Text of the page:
P. Arumugam, who works as a driver on the plantation, said he rushed there when he heard about the mudslide.

"Everything that I saw yesterday I could not see today - buildings, the temple and shops had all disappeared. I could only see mud everywhere," he said.

The mudslide struck at around 7:30 a.m. and wiped out 120 workers' homes at the Koslanda tea plantation, said Lal Sarath Kumara, an official from the Disaster Management Center. The plantation is in the town of Koslanda in Badulla district about 220 kilometers (140 miles) east of Colombo.
Blue Planet

Britain to build a $156 million supercomputer for better weather forecasts

© Alastair Grant/Associated Press
Low cloud envelops office blocks in the City of London as pedestrians walk across Waterloo Bridge over the River Thames in London, Monday, Oct. 13, 2014.
Britons are known for talking at great length about the weather - sometimes even obsessing about it - and soon they'll have a lot more to chat about with the advent of more detailed weather forecasts courtesy of a computer equipped with more processing power than 100,000 Playstations combined.

Britain's Met Office has been given the green light to build a £97 million ($156 million) supercomputer that is 13 times more powerful than the current system used, which will help the weather service to provide better hourly forecast updates.

Comment: If the British Met Office is currently predicting the "warmest year on record", no doubt it needs a better predicting device! By the looks of it, Eurasia is already starting to freeze as early as October this year!


Two-year-old girl and adult seriously injured in Kenya by elephant attack

Two people including a two-year-old girl are fighting for their life in hospital in Taita-Taveta County after they were attacked and seriously injured by marauding elephants.

Villagers of Jipe in Taveta district said the victims were attacked by stray jumbos while walking along the road.

The villagers who identified one of the victims as Julius Kibanga Nyerere, 50 suffered broken ribs while the toddler sustained multiple head injuries.

"The old man was carrying his grand child to see her mother when they were attacked by the jumbos. They escaped death by a whisker after villagers intervened," said Paul James, the victim's neighbor.

Speaking to The Standard at Taveta district hospital where the victims had been admitted in critical condition, James claimed elephants had virtually imposed a dawn-to-dusk curfew on residents.

Comment: See also: Elephant kills 70 year old woman in Kenya


Beached long-finned pilot whale dies on Tain sands, Scotland

The long-finned pilot whale was stranded on the mud flats at Tain
A long-finned pilot whale has died after becoming stranded on mud flats near an Easter Ross beach.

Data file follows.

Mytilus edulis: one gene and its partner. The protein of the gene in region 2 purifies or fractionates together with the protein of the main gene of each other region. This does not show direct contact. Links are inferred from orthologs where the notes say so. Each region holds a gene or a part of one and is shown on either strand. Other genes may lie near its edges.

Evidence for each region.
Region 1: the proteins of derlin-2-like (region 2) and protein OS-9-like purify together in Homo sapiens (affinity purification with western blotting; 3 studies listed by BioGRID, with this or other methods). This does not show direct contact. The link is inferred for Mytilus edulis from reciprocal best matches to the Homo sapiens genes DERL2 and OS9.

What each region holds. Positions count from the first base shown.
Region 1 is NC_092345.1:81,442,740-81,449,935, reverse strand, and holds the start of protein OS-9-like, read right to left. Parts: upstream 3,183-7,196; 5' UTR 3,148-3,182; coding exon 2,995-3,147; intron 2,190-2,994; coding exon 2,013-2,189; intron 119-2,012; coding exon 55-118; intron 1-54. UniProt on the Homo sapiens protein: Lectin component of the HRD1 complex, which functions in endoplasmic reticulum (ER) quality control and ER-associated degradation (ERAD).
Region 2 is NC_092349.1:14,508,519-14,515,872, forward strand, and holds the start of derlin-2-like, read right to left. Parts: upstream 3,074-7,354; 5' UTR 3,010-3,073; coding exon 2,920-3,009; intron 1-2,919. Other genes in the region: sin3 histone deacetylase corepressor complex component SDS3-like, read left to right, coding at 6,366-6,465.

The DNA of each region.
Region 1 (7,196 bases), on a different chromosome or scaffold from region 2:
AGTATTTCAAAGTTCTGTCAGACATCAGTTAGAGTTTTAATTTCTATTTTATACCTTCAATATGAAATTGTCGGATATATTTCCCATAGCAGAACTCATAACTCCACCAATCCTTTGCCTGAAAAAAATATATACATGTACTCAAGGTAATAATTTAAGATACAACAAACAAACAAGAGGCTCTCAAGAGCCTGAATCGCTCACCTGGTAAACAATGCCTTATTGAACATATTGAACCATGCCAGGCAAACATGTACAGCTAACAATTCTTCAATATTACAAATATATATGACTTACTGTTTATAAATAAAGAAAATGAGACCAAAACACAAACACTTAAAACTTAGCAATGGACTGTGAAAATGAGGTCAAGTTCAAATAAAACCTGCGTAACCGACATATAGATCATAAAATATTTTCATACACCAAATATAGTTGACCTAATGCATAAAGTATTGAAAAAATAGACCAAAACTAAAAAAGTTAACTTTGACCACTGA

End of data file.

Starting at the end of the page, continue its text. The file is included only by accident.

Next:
More than 100 locals gathered round the stricken mammal as it was pulled 55 yards inshore and lifted by a crane onto a truck at Tain Links.

The 14ft long young male cetacean is thought to have become stuck after becoming separated from its pod in deeper waters.

A local vet went to the scene on behalf of the British Divers Marine Life Rescue at about 2pm on Saturday after a member of public raised the alarm.

But as the tide went out, the whale was left in shallow water and died at about 4pm.

Massachusetts conservationist discovers extremely rare blue leopard frog

Blue leopard frog

Conservation scientist Jacob Kubel with the blue leopard frog, rare compared with green and beige specimens.
Late this summer, Jacob Kubel, a conservation scientist with the state Division of Fisheries and Wildlife's Natural Heritage and Endangered Species Program, was slogging through a Sudbury wetland, searching for a new species of leopard frog, when something unusual caught his eye.

"The frogs were quick and blended in with their surroundings," Kubel said in an e-mail, "so we were basically chasing blurs and moving vegetation."

Leopard frogs, which are named for their dark spots, are usually green, beige, or some combination of those colors, but one of the blurs Kubel saw through the stems of sedge and grass appeared to be bright blue.

"I couldn't be sure of the exact color," said Kubel, "so I just thought to myself, 'Oh, I have a brightly colored one here - he should be easier to chase down.' "

Kubel said he didn't think much of it at first: Individual animals in many wildlife species, after all, vary greatly from one another. But when he captured the 2-inch frog and looked at it up close, he realized it was something he - in fact, most everyone - had never seen before: a blue-colored leopard frog.